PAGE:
WASHINGTON (AP) — President Barack Obama on Wednesday signed two rare private Congressional bills waiving immigration restrictions for two Japanese citizens fighting to live in the United States.
The private immigration bills are the first to be approved in more than five years.
One approves legal status to the widow of a Tennessee Marine who gave birth to their son after he was killed in Iraq in 2008. Another provides relief to a Japanese man living in California whose mother was killed in a car crash when he was a teenager and who was never legally adopted.
"I have always seen myself as part of this whole American society, and I am American, just like my friends but without the status or papers," the man, Shigeru Yamada, now 28, said earlier this month. "For me to finally become, or have the potential to become a permanent resident, it means a great deal to me, it really does. I can't really express how happy I am."
Congress can vote to let individual immigrants in exceptional cases live in the country legally but hasn't done so since the 108th Congress, in 2003-04. Immigrant advocates see such bills as a last resort when other efforts to obtain a green card have failed.
"The logjam has been broken open for the first time in five years," said Brent Renison, an immigration attorney who represented Hotaru Nakama Ferschke, whose husband Marine Sgt. Michael Ferschke died in Iraq in 2008.
The couple married by telephone while she was in Japan and he was in Iraq. She was already pregnant with his child. But their marriage was not considered valid under immigration law because they did not consummate it, since he died in combat before they could be reunited.
A private bill is one that benefits or provides relief to specified individuals or companies, often when no other remedy is available. Subjects of private bills include immigration, taxation, public lands, medical affairs and Armed services decorations.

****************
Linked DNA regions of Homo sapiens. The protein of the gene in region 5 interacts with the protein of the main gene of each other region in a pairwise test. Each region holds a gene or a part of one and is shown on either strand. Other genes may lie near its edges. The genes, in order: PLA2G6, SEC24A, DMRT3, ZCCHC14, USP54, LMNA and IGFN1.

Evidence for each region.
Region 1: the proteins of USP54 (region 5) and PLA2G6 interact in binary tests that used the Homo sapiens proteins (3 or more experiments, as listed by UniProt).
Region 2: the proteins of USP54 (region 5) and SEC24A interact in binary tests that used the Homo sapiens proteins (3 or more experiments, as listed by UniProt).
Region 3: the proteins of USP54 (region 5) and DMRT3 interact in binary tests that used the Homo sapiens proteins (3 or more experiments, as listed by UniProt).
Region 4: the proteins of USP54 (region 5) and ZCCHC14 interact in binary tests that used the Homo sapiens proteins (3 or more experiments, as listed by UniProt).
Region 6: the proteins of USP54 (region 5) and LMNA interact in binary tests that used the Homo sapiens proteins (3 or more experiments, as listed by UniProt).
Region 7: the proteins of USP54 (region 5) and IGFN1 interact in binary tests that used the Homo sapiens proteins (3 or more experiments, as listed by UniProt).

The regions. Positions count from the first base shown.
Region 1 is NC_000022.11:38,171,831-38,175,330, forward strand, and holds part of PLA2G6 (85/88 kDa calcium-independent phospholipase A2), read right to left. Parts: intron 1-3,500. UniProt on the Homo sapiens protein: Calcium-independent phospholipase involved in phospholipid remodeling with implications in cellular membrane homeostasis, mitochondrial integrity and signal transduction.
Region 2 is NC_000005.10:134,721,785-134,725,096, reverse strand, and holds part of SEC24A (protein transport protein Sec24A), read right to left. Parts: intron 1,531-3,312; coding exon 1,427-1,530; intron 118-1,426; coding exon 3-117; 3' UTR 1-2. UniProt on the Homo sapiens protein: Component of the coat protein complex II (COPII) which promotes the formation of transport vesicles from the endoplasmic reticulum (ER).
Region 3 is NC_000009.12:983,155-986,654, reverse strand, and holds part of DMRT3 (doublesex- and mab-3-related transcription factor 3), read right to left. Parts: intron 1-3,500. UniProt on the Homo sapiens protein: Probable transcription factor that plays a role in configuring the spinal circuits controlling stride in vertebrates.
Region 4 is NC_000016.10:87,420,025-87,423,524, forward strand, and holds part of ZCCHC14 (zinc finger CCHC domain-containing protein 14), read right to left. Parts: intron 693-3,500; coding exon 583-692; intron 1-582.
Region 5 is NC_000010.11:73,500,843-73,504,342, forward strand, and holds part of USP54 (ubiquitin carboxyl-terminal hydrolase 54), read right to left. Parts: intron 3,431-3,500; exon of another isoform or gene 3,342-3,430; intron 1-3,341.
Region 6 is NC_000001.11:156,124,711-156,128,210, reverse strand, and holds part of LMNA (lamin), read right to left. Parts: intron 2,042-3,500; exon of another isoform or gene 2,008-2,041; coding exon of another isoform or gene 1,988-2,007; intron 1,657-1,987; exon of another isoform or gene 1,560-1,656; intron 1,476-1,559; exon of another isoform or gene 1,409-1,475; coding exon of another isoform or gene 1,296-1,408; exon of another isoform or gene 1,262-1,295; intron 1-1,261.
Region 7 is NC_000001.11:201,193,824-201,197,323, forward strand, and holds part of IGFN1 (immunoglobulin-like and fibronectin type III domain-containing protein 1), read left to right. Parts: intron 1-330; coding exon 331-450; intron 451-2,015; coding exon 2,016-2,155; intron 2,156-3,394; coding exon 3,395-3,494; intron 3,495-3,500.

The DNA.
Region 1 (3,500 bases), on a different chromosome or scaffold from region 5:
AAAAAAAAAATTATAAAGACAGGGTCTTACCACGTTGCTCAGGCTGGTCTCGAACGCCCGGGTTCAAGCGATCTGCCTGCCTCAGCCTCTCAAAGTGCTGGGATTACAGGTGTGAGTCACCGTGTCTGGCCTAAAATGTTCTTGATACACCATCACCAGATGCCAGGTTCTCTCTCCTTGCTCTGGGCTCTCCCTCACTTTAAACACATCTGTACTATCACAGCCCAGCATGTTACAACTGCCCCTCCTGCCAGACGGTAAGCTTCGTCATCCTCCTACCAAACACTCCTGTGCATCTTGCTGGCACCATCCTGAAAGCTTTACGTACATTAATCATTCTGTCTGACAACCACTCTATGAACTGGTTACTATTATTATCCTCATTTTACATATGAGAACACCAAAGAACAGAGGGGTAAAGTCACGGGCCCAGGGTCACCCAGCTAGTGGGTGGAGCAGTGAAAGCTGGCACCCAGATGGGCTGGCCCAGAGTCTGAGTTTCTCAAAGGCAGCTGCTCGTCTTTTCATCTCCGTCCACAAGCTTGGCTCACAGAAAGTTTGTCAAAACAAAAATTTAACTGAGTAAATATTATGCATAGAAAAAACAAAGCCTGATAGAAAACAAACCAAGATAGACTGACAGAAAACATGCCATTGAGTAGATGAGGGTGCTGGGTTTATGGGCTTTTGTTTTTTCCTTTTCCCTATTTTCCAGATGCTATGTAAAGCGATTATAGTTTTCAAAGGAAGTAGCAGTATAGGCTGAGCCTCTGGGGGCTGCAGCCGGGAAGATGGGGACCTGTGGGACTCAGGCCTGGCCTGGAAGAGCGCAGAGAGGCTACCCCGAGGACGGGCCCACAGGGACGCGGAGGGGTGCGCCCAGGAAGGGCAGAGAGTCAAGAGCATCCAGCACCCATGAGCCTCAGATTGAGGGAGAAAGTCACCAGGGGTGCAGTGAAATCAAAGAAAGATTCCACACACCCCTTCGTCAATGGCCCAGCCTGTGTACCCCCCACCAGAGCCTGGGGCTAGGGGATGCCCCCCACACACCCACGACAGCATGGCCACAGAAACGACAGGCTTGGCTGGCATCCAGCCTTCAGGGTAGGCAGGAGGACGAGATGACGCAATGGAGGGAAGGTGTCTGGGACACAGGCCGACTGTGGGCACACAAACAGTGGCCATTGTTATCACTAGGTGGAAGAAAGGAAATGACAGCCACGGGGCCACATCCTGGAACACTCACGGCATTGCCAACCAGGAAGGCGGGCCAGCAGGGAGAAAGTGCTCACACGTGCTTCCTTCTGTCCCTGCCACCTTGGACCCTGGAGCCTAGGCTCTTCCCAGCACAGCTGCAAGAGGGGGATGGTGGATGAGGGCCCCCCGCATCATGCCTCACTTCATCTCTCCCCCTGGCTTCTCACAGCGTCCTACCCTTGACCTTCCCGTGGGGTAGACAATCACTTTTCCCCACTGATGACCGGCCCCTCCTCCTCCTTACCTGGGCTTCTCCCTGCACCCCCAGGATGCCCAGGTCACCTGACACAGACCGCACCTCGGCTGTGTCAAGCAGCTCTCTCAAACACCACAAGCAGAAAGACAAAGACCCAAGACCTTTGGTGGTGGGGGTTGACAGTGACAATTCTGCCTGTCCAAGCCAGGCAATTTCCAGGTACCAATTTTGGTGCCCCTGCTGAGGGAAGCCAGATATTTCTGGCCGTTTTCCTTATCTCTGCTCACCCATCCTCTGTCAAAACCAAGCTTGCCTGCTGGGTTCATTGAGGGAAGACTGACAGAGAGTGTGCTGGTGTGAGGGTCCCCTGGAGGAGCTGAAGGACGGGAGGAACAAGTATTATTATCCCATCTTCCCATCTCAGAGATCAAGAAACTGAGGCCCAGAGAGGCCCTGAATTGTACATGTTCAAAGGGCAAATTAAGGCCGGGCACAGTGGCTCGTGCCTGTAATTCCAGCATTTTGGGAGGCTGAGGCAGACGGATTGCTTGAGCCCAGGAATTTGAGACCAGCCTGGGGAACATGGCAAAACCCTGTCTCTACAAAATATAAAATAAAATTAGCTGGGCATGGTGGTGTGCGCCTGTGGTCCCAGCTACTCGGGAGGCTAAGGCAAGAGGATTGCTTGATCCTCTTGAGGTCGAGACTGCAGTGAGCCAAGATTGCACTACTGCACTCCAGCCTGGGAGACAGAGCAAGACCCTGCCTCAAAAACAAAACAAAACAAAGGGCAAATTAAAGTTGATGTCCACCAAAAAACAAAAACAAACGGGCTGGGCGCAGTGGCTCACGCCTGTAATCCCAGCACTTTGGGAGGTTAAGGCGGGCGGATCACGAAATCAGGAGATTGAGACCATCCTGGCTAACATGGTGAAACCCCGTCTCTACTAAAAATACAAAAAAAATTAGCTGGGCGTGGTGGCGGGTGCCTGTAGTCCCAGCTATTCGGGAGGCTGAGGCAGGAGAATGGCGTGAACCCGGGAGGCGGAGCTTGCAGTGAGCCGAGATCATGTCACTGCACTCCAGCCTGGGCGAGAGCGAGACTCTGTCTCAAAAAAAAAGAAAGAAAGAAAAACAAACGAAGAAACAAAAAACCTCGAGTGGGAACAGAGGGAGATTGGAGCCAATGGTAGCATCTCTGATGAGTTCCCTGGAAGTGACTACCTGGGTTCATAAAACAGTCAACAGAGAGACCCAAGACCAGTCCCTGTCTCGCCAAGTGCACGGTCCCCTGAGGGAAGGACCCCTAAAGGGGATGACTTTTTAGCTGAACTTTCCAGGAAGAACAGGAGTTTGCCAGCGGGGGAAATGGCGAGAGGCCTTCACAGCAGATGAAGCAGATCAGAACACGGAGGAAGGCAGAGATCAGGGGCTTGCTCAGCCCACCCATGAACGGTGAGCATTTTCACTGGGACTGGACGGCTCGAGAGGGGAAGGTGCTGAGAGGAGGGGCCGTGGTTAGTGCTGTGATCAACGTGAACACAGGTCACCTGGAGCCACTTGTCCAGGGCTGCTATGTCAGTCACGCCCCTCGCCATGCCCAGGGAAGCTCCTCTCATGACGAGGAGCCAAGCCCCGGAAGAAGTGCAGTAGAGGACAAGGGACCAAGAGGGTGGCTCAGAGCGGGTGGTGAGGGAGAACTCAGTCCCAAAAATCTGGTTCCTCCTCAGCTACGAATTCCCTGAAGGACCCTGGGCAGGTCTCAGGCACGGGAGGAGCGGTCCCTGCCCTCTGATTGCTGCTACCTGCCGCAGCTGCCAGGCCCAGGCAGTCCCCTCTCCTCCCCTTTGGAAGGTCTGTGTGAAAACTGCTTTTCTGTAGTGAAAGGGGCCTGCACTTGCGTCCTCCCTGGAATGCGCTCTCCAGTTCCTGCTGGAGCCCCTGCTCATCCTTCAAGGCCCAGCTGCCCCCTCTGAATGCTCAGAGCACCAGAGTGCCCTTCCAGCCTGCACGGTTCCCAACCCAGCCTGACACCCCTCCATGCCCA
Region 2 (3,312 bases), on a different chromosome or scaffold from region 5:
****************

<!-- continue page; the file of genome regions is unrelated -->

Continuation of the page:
Anywhere from a few dozen to more than a hundred private immigration bills are introduced each session of Congress, though most don't go anywhere, according to a report by the Congressional Research Service.
Private immigration bills were more common until a corruption scandal involving payoffs for the sponsorship of legislation in the 1970s. Use of the bills declined further after the Sept. 11, 2001 terrorist attacks, with only four enacted in the 108th Congress, the report said.
But immigration attorneys say that even getting a member of Congress to introduce a private bill can help an immigrant facing deportation.
Immigration and Customs Enforcement holds off on deporting immigrants who have private bills pending in the Senate, or those whose cases have been vetted by the House immigration subcommittee and for whom an investigative report has been requested from ICE.
Shigeru Yamada came to the United States on a visa with his mother from Japan when he was 10 years old. She was killed in a car crash three years later, in 1995, and he went to live with his aunt in Chula Vista, California, but was never formally adopted.
He finished high school and attended community college. But Yamada, known to his friends as "Shiggy," was arrested by U.S. immigration agents in 2004 while riding a bus to downtown San Diego.
Republican lawmakers have resisted passing private bills in recent years, arguing that immigration should be tackled on a policy, not an individual, level, said Gregory Chen, director of advocacy at the American Immigration Lawyers Association.
The Ferschke case won them over, he said.
Since Michael Ferschke's death, his mother, Robin Ferschke, has only been able to see her grandson, Mikey, during temporary visits. Nearly two years old, he's starting to look a lot like his Marine father and is speaking English and Japanese words, she said.
"Just to hold that baby means so much to me," she said. "When I hold him, I am holding my Michael."
Copyright 2010 The Associated Press.
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